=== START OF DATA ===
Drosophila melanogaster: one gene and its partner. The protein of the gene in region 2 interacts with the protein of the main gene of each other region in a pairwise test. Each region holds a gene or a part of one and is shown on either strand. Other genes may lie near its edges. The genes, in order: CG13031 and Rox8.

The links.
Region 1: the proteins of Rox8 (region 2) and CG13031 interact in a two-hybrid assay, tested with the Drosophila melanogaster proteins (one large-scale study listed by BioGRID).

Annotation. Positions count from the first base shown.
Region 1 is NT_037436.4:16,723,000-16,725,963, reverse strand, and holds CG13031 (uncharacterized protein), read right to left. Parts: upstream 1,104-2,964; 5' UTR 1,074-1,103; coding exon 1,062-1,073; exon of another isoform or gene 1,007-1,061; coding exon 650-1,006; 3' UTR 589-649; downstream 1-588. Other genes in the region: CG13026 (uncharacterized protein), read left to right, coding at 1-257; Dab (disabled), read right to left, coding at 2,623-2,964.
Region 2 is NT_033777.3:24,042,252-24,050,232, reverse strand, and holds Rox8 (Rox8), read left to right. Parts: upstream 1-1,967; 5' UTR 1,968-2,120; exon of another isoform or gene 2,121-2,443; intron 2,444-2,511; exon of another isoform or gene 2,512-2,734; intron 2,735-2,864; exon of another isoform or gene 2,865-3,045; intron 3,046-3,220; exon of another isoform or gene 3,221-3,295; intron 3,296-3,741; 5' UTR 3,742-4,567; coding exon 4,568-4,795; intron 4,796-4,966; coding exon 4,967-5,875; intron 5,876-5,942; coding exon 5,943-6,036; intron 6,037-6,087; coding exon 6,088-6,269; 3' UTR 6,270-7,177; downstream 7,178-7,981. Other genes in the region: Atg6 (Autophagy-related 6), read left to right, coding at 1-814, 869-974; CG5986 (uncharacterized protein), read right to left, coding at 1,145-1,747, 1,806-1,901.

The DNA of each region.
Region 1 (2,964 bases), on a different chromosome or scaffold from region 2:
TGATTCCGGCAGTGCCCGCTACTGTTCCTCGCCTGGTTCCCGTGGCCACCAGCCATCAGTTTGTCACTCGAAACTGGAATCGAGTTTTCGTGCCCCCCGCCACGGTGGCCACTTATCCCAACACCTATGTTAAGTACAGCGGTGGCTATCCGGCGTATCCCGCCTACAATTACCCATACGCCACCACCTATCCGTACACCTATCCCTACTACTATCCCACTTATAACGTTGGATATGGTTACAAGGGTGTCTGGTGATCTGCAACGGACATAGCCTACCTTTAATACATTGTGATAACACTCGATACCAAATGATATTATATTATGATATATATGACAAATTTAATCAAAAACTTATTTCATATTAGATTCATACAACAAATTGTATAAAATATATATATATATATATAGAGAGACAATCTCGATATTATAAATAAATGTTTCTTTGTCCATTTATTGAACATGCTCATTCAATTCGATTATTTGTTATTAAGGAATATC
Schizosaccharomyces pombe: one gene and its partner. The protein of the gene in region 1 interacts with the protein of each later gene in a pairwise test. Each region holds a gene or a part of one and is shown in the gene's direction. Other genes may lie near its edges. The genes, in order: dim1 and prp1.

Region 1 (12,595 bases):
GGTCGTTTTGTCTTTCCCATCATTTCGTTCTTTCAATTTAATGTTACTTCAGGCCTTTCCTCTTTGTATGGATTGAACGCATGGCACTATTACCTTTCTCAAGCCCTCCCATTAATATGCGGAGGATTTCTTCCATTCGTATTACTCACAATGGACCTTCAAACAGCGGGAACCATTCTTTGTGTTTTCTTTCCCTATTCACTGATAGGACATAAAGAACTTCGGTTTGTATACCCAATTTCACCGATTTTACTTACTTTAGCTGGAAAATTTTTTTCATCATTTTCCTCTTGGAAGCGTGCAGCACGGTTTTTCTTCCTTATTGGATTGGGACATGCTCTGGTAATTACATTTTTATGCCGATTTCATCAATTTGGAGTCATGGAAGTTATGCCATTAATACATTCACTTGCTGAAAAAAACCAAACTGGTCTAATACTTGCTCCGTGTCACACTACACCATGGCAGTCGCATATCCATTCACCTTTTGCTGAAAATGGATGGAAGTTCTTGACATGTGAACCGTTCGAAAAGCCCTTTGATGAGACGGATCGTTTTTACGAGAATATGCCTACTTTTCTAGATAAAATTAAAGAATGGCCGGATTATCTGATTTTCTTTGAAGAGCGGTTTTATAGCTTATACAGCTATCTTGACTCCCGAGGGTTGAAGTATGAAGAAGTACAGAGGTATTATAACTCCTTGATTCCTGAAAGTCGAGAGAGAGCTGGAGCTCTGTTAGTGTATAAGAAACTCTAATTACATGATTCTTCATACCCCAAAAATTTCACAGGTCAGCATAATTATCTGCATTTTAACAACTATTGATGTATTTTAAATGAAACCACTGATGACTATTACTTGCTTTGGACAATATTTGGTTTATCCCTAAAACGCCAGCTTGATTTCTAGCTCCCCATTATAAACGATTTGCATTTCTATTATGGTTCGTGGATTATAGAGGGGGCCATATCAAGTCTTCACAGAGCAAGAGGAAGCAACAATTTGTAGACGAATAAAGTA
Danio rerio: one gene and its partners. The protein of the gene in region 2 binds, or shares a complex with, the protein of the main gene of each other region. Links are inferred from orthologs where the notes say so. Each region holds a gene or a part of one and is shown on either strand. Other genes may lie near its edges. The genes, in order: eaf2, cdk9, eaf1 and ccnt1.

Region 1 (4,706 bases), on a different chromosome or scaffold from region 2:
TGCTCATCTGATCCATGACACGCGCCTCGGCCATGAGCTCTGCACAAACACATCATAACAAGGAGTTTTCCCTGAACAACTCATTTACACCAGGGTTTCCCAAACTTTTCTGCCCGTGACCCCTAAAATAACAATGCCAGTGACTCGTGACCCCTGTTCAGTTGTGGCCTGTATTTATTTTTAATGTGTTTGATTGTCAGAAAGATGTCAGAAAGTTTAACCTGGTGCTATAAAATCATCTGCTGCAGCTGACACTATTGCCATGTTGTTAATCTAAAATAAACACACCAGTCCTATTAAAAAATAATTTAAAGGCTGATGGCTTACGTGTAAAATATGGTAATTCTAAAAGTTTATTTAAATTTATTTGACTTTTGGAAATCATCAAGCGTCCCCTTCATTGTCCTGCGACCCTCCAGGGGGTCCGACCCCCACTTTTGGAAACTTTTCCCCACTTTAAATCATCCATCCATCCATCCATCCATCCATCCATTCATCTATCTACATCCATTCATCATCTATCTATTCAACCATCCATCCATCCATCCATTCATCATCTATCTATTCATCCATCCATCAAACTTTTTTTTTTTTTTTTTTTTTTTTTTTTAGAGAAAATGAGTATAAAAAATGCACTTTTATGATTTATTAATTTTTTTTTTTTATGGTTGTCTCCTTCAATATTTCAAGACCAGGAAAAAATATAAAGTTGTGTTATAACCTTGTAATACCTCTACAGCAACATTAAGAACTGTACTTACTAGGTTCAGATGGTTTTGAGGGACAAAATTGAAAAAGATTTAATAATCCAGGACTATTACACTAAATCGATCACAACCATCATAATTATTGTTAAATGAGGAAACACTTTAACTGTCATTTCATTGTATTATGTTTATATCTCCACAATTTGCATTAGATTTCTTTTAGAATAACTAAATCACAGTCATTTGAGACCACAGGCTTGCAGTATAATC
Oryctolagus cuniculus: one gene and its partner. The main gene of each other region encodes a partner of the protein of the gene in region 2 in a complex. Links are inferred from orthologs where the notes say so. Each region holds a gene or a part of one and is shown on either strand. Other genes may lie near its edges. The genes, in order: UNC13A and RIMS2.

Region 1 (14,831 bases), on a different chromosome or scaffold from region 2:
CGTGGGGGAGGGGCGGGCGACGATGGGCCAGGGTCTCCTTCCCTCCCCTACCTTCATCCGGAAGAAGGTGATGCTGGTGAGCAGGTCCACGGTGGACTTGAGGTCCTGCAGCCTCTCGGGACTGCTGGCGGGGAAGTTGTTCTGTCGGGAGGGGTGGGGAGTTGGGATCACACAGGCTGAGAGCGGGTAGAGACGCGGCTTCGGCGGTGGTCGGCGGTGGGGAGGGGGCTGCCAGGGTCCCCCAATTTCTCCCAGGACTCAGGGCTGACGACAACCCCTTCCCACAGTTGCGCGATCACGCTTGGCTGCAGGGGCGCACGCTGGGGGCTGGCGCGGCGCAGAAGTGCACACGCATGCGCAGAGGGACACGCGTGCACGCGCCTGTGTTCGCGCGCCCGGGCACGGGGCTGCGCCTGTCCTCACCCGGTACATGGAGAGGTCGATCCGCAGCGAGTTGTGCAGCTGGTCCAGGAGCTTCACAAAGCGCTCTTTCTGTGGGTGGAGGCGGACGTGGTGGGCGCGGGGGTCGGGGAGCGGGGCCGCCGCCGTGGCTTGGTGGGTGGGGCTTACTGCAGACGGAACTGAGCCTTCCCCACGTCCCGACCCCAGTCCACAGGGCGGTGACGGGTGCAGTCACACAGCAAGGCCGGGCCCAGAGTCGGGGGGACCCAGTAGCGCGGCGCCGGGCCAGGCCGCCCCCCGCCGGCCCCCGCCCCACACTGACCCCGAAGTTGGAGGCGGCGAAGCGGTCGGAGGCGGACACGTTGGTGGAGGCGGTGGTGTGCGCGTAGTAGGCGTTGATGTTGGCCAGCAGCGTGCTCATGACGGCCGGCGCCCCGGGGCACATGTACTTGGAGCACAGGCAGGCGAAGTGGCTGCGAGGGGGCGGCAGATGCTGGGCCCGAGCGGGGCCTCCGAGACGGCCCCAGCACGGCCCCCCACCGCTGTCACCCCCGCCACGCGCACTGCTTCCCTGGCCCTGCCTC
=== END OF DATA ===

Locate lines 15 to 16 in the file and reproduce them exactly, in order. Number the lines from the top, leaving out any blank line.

TGCTCATCTGATCCATGACACGCGCCTCGGCCATGAGCTCTGCACAAACACATCATAACAAGGAGTTTTCCCTGAACAACTCATTTACACCAGGGTTTCCCAAACTTTTCTGCCCGTGACCCCTAAAATAACAATGCCAGTGACTCGTGACCCCTGTTCAGTTGTGGCCTGTATTTATTTTTAATGTGTTTGATTGTCAGAAAGATGTCAGAAAGTTTAACCTGGTGCTATAAAATCATCTGCTGCAGCTGACACTATTGCCATGTTGTTAATCTAAAATAAACACACCAGTCCTATTAAAAAATAATTTAAAGGCTGATGGCTTACGTGTAAAATATGGTAATTCTAAAAGTTTATTTAAATTTATTTGACTTTTGGAAATCATCAAGCGTCCCCTTCATTGTCCTGCGACCCTCCAGGGGGTCCGACCCCCACTTTTGGAAACTTTTCCCCACTTTAAATCATCCATCCATCCATCCATCCATCCATCCATTCATCTATCTACATCCATTCATCATCTATCTATTCAACCATCCATCCATCCATCCATTCATCATCTATCTATTCATCCATCCATCAAACTTTTTTTTTTTTTTTTTTTTTTTTTTTTAGAGAAAATGAGTATAAAAAATGCACTTTTATGATTTATTAATTTTTTTTTTTTATGGTTGTCTCCTTCAATATTTCAAGACCAGGAAAAAATATAAAGTTGTGTTATAACCTTGTAATACCTCTACAGCAACATTAAGAACTGTACTTACTAGGTTCAGATGGTTTTGAGGGACAAAATTGAAAAAGATTTAATAATCCAGGACTATTACACTAAATCGATCACAACCATCATAATTATTGTTAAATGAGGAAACACTTTAACTGTCATTTCATTGTATTATGTTTATATCTCCACAATTTGCATTAGATTTCTTTTAGAATAACTAAATCACAGTCATTTGAGACCACAGGCTTGCAGTATAATC
Oryctolagus cuniculus: one gene and its partner. The main gene of each other region encodes a partner of the protein of the gene in region 2 in a complex. Links are inferred from orthologs where the notes say so. Each region holds a gene or a part of one and is shown on either strand. Other genes may lie near its edges. The genes, in order: UNC13A and RIMS2.